“Do not erect a sacred stone, for these the LORD your God hates.” ~Devarim 16:22

The prohibition of creating a monument stone, a “matsevah“, is side-by-side with a discussion of the altar, “mizbeah“, that the Israelites are allowed to create (16:21).

Contrasting the two structures enables a few suggestions as to why one might be encouraged and the other forbidden.

  1. A matsevah is a single stone while the mizbeah is built of many stones. Unity is less about being contiguous, about being of a single cloth, then about the unity of disparate elements towards a single purpose, the service of God and the fulfillment of God’s Law.
  1. Being a single stone, the matsevah is essentially a natural object, produced by God. The mizbeah is artificial, coming about only through the strength of human hands (Devarim 8:17-18). Holiness and the service of God have less to do with the innate nature of things and more to do with the importance of human action. God has given us a world and asked us, through his law, to sanctify and to distinguish, to elevate it and make it holy (Vayikra 10:10).

Pesah 5775 – The Narrative of Narratives

Pesah 5775 – The Narrative of Narratives

The Mishnah (Pesahim 116a) states that the discussion of the Exodus from Egypt at the seder must “begin with disgrace(גנות) and end with glory(שבח).” The exact understanding of this “disgrace” is the subject of a debate between Rav and Shmuel, with Rav saying that the requirement to start with disgrace is fulfilled by reciting a verses from Sefer Yehoshua (24:2-4) detailing how Bnei Yisrael are descended from idolaters like Terah before they ever went down to Egypt, and Shmuel saying that it is fulfilled by reciting a verse from Sefer Devarim (6:21, 5:15) discussing how Bnei Yisrael were slaves to Paroah in Egypt before ‘א redeemed them.

In the liturgy of our Haggadah we include both passages, making sure we have all of the disgrace covered[1]. This “disgrace to glory” structure dictates the nature of the story of the Exodus from Egypt that is discussed at the seder, ensuring that we cover the full story of ‘א rescuing Bnei Yisrael. This narrative makes it clear just what depths he pulled them out of, whether the spiritual depths of the post-Bavel depths of Bereishit 11 or the physical degradation of the slavery in Egypt. Against the background of this “disgrace” it becomes clear just how great the redemption from Egypt was.

However, the “disgrace to glory(שבח)” structure does more than just give the necessary limits of the recounting of the Exodus. Thanks to the multiplicity of meanings of the word “שבח,” it also creates the basic structure of Magid, the “retelling” portion of the seder. Maggie starts with calls for anyone who even now is in a state of “disgrace” to come and join our table. Then through the retelling of the redemption we pass through the glory of ‘א’s deeds to the point where we burst forth with joyous praise(שבח) of  ‘א with the beginning of Hallel (which we return to after the meal). Thus the experience of fulfilling the seder takes a person from one end to the other of the mishnaic dictum to “begin with disgrace and end with praise(שבח).”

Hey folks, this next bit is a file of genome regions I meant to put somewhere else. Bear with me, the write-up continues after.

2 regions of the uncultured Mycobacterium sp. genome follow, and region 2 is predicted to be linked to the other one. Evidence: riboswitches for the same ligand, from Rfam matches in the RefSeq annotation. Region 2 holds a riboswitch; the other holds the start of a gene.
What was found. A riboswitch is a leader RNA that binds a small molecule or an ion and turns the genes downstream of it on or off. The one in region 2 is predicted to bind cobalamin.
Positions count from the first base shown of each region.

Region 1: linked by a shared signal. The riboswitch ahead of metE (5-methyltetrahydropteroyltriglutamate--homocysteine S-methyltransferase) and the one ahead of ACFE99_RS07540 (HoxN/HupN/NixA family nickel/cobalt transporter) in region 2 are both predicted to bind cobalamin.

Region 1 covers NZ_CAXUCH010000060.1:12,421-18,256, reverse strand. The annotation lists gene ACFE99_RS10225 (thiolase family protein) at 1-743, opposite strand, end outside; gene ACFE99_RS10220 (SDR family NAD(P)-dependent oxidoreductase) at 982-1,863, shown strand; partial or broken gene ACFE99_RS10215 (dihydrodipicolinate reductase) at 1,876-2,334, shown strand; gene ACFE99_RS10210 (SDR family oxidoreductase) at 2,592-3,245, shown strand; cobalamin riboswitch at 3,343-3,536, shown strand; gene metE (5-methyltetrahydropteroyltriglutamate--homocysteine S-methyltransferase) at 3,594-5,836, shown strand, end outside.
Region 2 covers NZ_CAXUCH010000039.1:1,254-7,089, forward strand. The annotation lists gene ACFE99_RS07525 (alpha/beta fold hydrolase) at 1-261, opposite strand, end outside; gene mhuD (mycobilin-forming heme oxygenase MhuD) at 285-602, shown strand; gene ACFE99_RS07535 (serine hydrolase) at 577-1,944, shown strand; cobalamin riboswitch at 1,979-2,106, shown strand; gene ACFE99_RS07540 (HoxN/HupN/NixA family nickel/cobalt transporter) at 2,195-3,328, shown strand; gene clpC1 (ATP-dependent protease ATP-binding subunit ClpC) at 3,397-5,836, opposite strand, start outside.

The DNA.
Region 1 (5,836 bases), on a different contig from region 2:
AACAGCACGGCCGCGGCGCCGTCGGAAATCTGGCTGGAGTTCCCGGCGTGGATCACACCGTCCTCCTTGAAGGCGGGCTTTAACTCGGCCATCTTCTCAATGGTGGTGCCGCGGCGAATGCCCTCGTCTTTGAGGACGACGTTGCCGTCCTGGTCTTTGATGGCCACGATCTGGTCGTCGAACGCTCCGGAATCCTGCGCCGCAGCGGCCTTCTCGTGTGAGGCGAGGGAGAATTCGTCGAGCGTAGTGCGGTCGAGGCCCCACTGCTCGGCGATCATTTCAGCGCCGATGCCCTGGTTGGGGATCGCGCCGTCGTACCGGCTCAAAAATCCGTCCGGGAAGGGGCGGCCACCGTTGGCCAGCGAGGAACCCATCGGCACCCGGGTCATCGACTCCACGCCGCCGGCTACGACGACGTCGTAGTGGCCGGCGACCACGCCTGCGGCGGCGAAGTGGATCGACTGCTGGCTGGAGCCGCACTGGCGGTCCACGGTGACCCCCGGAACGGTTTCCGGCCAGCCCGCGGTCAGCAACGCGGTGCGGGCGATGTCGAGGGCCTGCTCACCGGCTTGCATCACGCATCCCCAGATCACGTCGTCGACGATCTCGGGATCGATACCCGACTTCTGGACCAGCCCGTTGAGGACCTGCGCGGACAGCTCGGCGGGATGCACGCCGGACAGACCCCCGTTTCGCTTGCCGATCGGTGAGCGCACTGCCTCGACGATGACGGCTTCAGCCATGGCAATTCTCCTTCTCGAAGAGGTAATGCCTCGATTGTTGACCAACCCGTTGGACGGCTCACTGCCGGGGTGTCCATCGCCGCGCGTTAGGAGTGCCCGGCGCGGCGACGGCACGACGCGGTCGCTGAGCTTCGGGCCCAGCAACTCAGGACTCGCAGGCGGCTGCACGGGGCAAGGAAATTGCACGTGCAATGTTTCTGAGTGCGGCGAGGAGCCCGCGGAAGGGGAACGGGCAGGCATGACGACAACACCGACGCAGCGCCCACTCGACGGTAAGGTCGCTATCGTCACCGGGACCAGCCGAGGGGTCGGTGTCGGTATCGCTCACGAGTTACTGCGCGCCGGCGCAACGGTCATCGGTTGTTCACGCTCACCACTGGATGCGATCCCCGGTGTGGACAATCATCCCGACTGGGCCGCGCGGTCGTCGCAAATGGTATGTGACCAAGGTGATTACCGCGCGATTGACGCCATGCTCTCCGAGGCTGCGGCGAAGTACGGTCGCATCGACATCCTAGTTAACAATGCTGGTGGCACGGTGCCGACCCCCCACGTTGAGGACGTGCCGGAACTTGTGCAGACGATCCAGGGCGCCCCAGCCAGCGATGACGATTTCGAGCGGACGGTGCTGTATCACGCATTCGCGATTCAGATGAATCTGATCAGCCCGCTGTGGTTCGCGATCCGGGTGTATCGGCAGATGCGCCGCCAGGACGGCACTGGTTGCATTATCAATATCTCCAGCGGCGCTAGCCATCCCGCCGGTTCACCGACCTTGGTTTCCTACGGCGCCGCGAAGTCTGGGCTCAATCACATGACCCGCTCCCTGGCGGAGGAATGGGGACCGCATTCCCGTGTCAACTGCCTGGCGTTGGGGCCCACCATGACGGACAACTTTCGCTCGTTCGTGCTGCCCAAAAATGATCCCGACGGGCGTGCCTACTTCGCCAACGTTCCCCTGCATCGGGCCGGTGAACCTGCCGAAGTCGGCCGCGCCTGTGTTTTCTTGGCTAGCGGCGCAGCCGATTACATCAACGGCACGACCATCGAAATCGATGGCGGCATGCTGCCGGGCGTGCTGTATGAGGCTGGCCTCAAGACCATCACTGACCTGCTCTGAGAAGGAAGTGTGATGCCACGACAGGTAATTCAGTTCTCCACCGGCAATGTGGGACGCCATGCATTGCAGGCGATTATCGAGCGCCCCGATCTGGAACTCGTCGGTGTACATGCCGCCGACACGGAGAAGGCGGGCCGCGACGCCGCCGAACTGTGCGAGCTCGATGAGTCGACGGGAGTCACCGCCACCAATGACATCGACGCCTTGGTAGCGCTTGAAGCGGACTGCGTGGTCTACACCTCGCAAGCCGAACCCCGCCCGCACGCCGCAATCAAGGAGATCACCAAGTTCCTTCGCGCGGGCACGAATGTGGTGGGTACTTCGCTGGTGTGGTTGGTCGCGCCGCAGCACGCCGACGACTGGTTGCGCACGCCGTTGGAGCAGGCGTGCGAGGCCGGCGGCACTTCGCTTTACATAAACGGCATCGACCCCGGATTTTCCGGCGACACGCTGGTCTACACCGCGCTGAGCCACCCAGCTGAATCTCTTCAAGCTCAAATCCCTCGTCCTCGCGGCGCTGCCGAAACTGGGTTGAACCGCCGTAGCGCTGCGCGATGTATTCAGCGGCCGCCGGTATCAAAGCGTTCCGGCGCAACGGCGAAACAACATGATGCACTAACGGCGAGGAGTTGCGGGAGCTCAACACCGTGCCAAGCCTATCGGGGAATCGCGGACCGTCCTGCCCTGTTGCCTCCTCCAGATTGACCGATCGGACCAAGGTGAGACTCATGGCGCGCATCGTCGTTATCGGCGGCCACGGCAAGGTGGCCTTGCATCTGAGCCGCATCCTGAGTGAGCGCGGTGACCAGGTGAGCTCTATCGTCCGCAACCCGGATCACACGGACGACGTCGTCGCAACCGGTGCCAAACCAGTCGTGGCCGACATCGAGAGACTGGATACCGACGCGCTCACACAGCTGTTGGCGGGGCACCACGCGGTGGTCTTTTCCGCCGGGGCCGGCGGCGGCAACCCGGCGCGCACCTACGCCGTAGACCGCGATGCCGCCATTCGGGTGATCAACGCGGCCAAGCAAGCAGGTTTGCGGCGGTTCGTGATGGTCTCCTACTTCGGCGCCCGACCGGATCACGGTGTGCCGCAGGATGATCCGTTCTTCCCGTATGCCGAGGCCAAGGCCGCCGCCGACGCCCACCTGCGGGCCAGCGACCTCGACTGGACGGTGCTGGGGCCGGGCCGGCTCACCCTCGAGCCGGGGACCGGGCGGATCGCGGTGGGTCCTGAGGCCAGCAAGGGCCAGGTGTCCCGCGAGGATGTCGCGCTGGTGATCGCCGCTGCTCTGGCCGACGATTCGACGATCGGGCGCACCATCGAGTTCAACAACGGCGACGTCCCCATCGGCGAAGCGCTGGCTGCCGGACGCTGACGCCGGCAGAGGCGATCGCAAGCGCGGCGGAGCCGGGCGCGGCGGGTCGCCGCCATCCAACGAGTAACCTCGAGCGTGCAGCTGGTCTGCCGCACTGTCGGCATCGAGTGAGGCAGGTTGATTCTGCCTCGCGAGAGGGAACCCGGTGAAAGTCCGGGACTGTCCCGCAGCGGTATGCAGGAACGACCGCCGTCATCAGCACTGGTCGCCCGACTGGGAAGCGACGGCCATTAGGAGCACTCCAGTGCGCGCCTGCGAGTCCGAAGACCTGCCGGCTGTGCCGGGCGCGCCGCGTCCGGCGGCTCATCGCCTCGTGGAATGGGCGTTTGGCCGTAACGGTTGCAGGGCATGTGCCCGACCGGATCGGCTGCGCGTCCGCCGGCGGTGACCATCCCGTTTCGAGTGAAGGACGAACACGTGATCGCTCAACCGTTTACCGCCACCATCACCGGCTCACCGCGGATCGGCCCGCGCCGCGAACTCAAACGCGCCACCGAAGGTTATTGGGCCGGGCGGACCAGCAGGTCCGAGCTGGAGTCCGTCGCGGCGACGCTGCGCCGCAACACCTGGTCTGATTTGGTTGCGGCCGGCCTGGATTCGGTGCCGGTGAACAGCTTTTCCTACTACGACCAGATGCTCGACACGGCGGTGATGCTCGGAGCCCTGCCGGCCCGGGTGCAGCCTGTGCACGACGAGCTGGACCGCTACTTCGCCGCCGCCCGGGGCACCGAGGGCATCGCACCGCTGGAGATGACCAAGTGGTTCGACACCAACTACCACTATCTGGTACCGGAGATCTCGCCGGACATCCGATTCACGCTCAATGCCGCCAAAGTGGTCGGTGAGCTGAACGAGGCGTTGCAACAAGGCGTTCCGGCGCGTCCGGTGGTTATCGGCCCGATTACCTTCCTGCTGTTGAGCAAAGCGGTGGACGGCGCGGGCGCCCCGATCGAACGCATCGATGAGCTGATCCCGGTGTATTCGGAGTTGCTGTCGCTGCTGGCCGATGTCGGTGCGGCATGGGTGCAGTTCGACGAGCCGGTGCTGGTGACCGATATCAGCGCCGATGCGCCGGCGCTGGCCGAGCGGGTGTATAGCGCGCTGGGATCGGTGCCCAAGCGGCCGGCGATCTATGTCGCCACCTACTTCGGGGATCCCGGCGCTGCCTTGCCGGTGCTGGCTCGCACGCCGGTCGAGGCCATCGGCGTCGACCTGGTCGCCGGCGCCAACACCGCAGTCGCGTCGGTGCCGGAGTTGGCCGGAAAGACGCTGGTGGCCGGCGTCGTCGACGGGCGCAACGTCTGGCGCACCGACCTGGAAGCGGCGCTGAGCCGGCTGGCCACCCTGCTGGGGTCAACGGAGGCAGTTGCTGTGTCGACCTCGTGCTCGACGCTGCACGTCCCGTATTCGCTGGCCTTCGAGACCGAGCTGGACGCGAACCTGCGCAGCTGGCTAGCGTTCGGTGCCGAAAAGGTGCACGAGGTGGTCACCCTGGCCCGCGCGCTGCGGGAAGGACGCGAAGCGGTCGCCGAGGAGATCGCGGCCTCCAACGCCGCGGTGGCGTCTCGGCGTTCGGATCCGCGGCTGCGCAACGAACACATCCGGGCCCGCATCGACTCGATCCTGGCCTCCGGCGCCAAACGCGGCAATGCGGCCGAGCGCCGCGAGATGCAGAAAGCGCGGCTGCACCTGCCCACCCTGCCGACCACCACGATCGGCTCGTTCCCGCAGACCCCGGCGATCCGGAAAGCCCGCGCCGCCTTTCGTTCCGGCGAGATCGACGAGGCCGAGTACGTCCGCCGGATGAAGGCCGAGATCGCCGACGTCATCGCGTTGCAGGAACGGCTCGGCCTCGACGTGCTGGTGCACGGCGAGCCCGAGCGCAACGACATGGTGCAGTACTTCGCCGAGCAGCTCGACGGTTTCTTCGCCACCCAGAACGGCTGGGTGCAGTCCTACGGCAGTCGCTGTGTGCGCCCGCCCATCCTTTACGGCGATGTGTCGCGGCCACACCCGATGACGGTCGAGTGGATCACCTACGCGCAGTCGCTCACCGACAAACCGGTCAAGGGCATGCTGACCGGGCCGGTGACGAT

The continuation of the Mishna tells us that out to expound upon the verse, “My father was a wandering Aramean” (Devarim 26:5), and in fact a large portion of Magid is dedicated to midrashic exegeses of that whole passage from Devarim (26:5-11). What makes this passage an interesting choice is that it is not itself a passage from the Exodus story. If the goal of the seder, and Magid in particular, is to recount the story of the Exodus, the it would seem more logical to choose a passage from the first half of Sefer Shemot where the Exodus is actually narrated by the Torah. Certainly there is no lack of passages from the Exodus that simply cry out for exposition. Instead, the Mishna says we just delve into the passage recited by a farmer upon bringing the Bikkurim, the first fruits, to the temple. Upon bringing the fruits, the farmer recites a length retelling of the history of Bnei Yisrael from Avraham through the Exodus to their arrival from Egypt into the fruitful land of Canaan. By picking this passage the Haggadah directs our attention not to the Exodus but to the recounting of it.

While this at first glance seems strange, it finds a strong resonance within the other passages of Magid. The passages that Rav and Shmuel each chose are not from Bereishit 11 or from the slavery of Sefer Shemot, but from Yeshoshua’s discussion of Terah and Sefer Devarim’s  to tell your son that we were slaves to Paroah. Thus Rav and Shmuel are also focusing not on retelling the Exodus but on retelling the Retelling of the Exodus. Many of the other passages of Magid are even more explicit in this focus on “retelling the retelling.” In Magid we recount the story of the sages who stayed up all night talking about the Exodus, we discuss the debate between R’ Zoma and the Sages about when you have an obligation to talk about the Exodus, and we talk about the exegesis of the sages regarding how the plagues add up. The passages in which we retell the retelling of the Exodus story are a huge portion of the liturgy of Magid, almost outweighing the passages where we simply retell the story of the Exodus. In speaking these passages we affirm our place in a chain of speakers, in the line of “retellers” going all the way back to first generation out of Egypt.

This chain of speakers itself participates in the narrative of Yetsiat Metsrayim, in the journey from disgrace to glory and praise. In speaking the words of the seder we place ourselves in a chain that stretches back to the Exodus itself, a line of people who have experienced and told of ‘א glorious redemption, from generation to generation, heading to a time when the whole world will sing out in praise of ‘א.

[1] It is possible that the halakhah was decided like Rav and we just have both passages anyway. For more on that, see here.